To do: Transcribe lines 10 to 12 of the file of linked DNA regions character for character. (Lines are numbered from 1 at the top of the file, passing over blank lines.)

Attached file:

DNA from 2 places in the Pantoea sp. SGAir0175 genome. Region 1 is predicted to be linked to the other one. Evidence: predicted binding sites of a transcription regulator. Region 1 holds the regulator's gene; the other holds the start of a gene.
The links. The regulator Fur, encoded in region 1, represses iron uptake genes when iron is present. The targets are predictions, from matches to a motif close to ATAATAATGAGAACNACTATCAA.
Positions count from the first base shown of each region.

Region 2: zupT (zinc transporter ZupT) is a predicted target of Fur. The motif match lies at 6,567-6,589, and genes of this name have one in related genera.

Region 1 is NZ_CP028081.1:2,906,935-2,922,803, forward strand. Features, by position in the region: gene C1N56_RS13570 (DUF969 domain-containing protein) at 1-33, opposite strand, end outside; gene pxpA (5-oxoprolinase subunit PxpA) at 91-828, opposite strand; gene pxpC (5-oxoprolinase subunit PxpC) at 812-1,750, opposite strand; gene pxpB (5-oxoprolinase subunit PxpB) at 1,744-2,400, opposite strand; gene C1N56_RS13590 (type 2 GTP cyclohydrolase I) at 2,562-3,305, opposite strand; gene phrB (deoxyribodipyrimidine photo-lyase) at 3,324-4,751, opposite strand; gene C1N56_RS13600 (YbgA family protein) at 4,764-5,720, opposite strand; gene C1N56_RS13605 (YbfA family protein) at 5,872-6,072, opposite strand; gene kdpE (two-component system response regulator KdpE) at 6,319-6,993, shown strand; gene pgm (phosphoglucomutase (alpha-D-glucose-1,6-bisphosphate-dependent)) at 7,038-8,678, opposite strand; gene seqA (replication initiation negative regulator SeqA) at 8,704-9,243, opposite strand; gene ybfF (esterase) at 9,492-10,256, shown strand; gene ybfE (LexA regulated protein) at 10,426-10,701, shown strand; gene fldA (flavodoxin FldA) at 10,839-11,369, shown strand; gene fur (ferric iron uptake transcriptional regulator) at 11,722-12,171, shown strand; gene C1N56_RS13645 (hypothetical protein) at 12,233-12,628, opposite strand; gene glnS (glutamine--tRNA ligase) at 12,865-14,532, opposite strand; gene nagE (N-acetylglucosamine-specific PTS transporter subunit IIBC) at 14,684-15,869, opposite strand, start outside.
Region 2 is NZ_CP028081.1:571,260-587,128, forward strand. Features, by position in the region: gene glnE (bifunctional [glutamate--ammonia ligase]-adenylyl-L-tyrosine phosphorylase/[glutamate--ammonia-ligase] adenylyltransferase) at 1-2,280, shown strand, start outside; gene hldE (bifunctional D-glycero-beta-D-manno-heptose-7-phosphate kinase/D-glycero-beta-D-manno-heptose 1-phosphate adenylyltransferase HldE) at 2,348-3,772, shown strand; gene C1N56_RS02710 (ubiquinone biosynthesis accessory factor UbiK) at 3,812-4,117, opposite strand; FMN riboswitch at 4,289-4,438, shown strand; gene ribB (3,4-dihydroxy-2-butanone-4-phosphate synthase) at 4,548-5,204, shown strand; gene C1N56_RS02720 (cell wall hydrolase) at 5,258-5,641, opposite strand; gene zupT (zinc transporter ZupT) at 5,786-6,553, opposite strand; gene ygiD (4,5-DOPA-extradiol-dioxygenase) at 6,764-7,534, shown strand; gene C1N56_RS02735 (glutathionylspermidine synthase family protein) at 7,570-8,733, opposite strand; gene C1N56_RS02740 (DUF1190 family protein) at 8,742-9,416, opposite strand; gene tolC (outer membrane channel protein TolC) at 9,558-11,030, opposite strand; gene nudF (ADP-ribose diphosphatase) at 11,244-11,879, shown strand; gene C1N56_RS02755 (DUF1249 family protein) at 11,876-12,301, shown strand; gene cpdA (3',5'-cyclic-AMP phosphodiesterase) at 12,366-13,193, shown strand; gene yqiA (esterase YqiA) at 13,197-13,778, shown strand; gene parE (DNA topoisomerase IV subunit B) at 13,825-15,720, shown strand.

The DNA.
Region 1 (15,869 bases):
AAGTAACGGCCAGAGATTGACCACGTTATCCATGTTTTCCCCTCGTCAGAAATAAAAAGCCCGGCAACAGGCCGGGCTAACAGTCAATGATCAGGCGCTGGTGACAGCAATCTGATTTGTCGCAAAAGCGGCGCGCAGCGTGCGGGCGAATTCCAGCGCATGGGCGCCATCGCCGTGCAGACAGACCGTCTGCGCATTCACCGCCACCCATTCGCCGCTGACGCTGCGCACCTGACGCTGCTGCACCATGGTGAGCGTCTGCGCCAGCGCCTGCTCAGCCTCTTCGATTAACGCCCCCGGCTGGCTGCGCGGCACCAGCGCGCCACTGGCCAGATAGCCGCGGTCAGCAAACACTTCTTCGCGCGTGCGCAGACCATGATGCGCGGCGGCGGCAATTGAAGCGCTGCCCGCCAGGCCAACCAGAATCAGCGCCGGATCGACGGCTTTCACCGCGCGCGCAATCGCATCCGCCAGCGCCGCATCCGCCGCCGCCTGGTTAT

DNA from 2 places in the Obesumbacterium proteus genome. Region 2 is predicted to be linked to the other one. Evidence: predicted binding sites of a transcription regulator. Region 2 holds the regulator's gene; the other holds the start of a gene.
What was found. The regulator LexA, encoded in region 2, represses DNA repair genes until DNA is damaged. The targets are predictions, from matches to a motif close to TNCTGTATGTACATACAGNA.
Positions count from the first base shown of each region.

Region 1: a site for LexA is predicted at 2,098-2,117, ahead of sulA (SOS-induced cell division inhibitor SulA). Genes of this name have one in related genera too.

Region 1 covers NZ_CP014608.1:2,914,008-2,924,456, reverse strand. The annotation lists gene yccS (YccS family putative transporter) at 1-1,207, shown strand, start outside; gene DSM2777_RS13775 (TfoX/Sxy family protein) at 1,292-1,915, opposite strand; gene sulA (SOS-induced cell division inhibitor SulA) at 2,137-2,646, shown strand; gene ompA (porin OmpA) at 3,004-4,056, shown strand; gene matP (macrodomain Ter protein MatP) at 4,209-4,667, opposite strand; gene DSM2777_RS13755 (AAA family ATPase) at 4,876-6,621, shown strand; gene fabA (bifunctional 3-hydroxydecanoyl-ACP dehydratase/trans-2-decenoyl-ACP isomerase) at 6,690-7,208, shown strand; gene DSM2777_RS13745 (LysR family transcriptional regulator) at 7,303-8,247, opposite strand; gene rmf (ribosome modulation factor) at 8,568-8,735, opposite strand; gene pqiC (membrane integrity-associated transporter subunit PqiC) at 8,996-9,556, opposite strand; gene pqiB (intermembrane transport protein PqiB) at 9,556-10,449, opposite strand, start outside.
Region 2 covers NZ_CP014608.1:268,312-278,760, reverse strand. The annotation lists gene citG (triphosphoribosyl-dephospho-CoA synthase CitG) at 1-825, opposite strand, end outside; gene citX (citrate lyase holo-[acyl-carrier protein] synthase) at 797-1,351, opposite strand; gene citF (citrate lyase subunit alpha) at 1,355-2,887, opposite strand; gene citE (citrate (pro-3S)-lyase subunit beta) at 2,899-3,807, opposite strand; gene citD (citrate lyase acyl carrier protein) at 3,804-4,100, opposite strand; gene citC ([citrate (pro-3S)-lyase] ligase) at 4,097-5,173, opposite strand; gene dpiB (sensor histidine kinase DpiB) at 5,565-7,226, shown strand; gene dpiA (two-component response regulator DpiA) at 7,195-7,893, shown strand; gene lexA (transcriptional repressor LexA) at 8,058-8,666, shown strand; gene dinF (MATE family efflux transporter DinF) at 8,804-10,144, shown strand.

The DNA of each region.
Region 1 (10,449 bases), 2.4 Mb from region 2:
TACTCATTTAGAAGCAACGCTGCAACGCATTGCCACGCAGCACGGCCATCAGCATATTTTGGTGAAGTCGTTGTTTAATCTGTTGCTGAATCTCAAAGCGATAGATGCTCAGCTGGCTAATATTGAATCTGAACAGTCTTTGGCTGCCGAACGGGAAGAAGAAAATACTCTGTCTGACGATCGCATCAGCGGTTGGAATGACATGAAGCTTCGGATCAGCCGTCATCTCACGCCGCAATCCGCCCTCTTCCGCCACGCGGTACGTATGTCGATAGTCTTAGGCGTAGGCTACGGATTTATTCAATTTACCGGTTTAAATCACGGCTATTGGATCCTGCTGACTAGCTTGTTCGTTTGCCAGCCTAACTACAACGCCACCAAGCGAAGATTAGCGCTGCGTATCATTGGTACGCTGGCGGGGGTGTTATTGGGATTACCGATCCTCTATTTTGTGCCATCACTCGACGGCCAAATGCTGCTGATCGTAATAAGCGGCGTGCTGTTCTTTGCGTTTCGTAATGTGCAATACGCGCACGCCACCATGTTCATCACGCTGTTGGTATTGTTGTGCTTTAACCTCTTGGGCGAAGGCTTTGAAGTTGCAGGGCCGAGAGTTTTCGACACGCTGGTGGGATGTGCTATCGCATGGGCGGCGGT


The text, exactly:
DNA from 2 places in the Obesumbacterium proteus genome. Region 2 is predicted to be linked to the other one. Evidence: predicted binding sites of a transcription regulator. Region 2 holds the regulator's gene; the other holds the start of a gene.
What was found. The regulator LexA, encoded in region 2, represses DNA repair genes until DNA is damaged. The targets are predictions, from matches to a motif close to TNCTGTATGTACATACAGNA.
Positions count from the first base shown of each region.